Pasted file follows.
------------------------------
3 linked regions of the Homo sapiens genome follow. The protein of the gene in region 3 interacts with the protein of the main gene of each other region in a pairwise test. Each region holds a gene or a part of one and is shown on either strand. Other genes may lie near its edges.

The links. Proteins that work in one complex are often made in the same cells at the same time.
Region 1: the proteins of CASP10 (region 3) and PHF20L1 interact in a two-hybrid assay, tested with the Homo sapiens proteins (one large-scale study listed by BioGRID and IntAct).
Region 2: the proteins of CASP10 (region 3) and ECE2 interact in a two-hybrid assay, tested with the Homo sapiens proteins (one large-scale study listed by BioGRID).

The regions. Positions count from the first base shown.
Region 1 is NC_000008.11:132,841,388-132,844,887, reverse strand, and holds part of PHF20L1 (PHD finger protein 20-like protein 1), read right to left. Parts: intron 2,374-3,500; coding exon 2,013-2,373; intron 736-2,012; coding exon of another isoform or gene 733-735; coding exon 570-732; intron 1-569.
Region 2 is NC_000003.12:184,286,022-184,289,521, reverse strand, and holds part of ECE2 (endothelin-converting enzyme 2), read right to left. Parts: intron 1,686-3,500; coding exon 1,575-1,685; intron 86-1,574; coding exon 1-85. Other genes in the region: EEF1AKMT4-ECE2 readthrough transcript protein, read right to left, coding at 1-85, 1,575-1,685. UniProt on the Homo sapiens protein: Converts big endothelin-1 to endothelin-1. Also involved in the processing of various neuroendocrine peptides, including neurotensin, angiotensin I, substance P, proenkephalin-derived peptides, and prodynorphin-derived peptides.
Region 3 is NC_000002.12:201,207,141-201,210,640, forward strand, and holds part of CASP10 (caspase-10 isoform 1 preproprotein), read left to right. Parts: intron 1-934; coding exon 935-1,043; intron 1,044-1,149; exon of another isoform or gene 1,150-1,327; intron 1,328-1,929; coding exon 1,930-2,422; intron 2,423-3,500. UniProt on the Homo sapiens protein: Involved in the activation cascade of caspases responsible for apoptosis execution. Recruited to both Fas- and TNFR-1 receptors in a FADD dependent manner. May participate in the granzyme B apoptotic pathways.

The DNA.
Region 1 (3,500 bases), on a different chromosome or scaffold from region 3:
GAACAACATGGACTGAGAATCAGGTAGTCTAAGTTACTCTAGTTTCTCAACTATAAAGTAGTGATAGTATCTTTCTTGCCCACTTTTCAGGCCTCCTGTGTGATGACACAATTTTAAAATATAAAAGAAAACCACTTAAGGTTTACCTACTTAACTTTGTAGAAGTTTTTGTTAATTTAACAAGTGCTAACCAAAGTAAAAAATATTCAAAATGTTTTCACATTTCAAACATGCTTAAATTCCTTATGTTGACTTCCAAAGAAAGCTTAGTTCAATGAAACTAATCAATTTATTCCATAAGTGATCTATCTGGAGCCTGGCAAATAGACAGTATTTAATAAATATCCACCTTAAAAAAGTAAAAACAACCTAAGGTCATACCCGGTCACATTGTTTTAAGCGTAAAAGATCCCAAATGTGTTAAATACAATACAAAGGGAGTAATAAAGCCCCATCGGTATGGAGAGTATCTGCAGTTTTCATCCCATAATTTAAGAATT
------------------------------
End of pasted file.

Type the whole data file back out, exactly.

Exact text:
3 linked regions of the Homo sapiens genome follow. The protein of the gene in region 3 interacts with the protein of the main gene of each other region in a pairwise test. Each region holds a gene or a part of one and is shown on either strand. Other genes may lie near its edges.

The links. Proteins that work in one complex are often made in the same cells at the same time.
Region 1: the proteins of CASP10 (region 3) and PHF20L1 interact in a two-hybrid assay, tested with the Homo sapiens proteins (one large-scale study listed by BioGRID and IntAct).
Region 2: the proteins of CASP10 (region 3) and ECE2 interact in a two-hybrid assay, tested with the Homo sapiens proteins (one large-scale study listed by BioGRID).

The regions. Positions count from the first base shown.
Region 1 is NC_000008.11:132,841,388-132,844,887, reverse strand, and holds part of PHF20L1 (PHD finger protein 20-like protein 1), read right to left. Parts: intron 2,374-3,500; coding exon 2,013-2,373; intron 736-2,012; coding exon of another isoform or gene 733-735; coding exon 570-732; intron 1-569.
Region 2 is NC_000003.12:184,286,022-184,289,521, reverse strand, and holds part of ECE2 (endothelin-converting enzyme 2), read right to left. Parts: intron 1,686-3,500; coding exon 1,575-1,685; intron 86-1,574; coding exon 1-85. Other genes in the region: EEF1AKMT4-ECE2 readthrough transcript protein, read right to left, coding at 1-85, 1,575-1,685. UniProt on the Homo sapiens protein: Converts big endothelin-1 to endothelin-1. Also involved in the processing of various neuroendocrine peptides, including neurotensin, angiotensin I, substance P, proenkephalin-derived peptides, and prodynorphin-derived peptides.
Region 3 is NC_000002.12:201,207,141-201,210,640, forward strand, and holds part of CASP10 (caspase-10 isoform 1 preproprotein), read left to right. Parts: intron 1-934; coding exon 935-1,043; intron 1,044-1,149; exon of another isoform or gene 1,150-1,327; intron 1,328-1,929; coding exon 1,930-2,422; intron 2,423-3,500. UniProt on the Homo sapiens protein: Involved in the activation cascade of caspases responsible for apoptosis execution. Recruited to both Fas- and TNFR-1 receptors in a FADD dependent manner. May participate in the granzyme B apoptotic pathways.

The DNA.
Region 1 (3,500 bases), on a different chromosome or scaffold from region 3:
GAACAACATGGACTGAGAATCAGGTAGTCTAAGTTACTCTAGTTTCTCAACTATAAAGTAGTGATAGTATCTTTCTTGCCCACTTTTCAGGCCTCCTGTGTGATGACACAATTTTAAAATATAAAAGAAAACCACTTAAGGTTTACCTACTTAACTTTGTAGAAGTTTTTGTTAATTTAACAAGTGCTAACCAAAGTAAAAAATATTCAAAATGTTTTCACATTTCAAACATGCTTAAATTCCTTATGTTGACTTCCAAAGAAAGCTTAGTTCAATGAAACTAATCAATTTATTCCATAAGTGATCTATCTGGAGCCTGGCAAATAGACAGTATTTAATAAATATCCACCTTAAAAAAGTAAAAACAACCTAAGGTCATACCCGGTCACATTGTTTTAAGCGTAAAAGATCCCAAATGTGTTAAATACAATACAAAGGGAGTAATAAAGCCCCATCGGTATGGAGAGTATCTGCAGTTTTCATCCCATAATTTAAGAATT